The Smiths’ Bassist Andy Rourke Dead At 59

Andy Rourke, the bass guitarist for the iconic British rock band, The Smiths, has died at the age of 59. His bandmate and longtime friend, Johnny Marr, made the announcement on Twitter Friday (May 19), revealing that Rourke had been fighting pancreatic cancer before his passing.

“It is with deep sadness that we announce the passing of Andy Rourke after a lengthy illness with pancreatic cancer. Andy will be remembered as a kind and beautiful soul by those who knew him and as a supremely gifted musician by music fans.”

Marr requested for, “privacy at this sad time.”

Rourke was a talented musician who made a significant contribution to the world of music. He will be remembered as one of the most influential bass players of his generation.

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Andy Rourke Bio

Andy Rourke was born Andrew Michael Rourke in Manchester, England, in 1964. He met guitarist Johnny Marr at school, and the two became friends, often playing music together. After Marr formed a band with Morrissey, they invited Rourke in 1982 to come aboard as bassist. They later added a fourth member— Mike Joyce, who played drums, and as a group they became known as The Smiths.

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Marr and Andy Rourke

With Rourke on bass, The foursome quickly became one of the most popular indie rock bands in the world, releasing four studio albums, including their self-titled debut in 1984, Meat Is Murder (1985), The Queen Is Dead (1986), and Strangeways, Here We Come (1987). Rourke’s bass playing was a key part of the Smiths’ sound, and he was known for his melodic lines and his ability to blend in with Marr’s guitar playing. Some of their famous songs were “This Charming Man” and “There Is a Light That Never Goes Out.”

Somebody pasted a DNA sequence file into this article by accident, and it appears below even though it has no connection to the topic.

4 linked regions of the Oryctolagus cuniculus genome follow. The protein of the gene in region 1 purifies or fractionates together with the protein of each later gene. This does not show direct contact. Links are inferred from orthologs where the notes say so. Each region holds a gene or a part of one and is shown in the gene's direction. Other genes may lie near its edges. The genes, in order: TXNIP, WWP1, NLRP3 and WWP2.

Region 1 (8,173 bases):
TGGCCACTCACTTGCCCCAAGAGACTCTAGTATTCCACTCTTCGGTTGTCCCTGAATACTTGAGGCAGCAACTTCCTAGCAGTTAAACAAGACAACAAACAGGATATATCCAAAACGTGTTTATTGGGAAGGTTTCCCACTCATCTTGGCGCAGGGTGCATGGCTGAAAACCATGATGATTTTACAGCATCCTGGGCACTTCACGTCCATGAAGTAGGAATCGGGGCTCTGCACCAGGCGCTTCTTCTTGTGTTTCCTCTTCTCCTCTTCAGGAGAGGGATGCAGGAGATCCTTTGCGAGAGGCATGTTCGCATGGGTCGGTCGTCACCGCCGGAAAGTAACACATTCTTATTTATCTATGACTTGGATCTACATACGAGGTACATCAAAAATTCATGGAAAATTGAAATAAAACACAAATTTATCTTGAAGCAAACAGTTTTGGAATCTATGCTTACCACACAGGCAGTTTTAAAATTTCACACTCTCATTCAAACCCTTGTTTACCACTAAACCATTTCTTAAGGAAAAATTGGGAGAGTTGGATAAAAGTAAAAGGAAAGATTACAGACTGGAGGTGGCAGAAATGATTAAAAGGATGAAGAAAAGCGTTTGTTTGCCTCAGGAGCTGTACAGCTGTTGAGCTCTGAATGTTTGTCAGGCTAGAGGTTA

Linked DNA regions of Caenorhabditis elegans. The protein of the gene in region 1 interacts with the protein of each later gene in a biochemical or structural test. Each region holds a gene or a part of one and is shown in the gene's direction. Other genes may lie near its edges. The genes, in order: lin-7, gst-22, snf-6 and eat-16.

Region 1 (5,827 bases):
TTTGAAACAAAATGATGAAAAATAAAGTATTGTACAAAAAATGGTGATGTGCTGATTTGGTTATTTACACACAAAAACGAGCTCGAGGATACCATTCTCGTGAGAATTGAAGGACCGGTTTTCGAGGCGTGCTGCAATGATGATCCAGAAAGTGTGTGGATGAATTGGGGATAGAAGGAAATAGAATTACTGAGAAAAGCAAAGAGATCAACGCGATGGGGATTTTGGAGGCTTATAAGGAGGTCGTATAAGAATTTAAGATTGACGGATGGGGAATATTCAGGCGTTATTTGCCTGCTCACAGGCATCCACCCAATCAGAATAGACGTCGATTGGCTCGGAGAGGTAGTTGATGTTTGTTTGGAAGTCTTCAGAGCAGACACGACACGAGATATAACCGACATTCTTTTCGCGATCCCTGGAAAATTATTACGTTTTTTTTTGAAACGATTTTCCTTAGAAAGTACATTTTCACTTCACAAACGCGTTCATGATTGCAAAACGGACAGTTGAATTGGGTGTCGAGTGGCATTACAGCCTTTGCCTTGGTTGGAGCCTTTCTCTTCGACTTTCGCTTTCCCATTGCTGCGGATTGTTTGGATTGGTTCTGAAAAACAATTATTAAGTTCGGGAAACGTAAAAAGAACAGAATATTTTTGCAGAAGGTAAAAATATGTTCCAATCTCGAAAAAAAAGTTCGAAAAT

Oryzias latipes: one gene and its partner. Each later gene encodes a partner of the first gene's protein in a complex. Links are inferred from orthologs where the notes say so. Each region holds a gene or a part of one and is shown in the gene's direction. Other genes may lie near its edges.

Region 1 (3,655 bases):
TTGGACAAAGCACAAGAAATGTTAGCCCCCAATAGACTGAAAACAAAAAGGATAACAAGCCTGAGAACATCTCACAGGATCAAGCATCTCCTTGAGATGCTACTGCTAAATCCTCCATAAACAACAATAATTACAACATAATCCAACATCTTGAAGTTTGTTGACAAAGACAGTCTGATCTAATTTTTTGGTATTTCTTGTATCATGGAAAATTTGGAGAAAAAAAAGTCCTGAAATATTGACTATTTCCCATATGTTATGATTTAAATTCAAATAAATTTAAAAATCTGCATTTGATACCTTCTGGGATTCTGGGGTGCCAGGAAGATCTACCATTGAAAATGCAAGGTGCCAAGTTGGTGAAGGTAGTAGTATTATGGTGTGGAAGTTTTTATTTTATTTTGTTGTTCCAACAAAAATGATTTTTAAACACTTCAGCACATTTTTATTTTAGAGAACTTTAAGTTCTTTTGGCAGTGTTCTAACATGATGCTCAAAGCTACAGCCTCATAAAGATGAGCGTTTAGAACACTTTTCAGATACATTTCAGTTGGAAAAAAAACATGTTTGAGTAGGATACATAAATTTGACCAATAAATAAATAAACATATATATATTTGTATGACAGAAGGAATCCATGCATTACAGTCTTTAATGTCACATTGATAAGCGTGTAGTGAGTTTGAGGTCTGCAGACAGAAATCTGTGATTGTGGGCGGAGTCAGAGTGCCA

The Smiths disbanded in 1987, and Rourke went on to work with a number of other bands, including Freebass, The Pretenders, and D.A.R.K. He also released a solo album in 1994.

Morrissey paid tribute to his late bandmate in a statement shared on his website. “Sometimes one of the most radical things you can do is to speak clearly,” Morrissey wrote on his website. “I just hope … wherever Andy has gone … that he’s OK. He will never die as long as his music is heard. He didn’t ever know his own power, and nothing that he played had been played by someone else.”

continued, “His distinction was so terrific and unconventional and he proved it could be done. He was also very, very funny and very happy, and post-Smiths, he kept a steady identity — never any manufactured moves. I suppose, at the end of it all, we hope to feel that we were valued. Andy need not worry about that.”

Rourke was survived by his wife, two children, and his parents.

Condolences to his family and friends.

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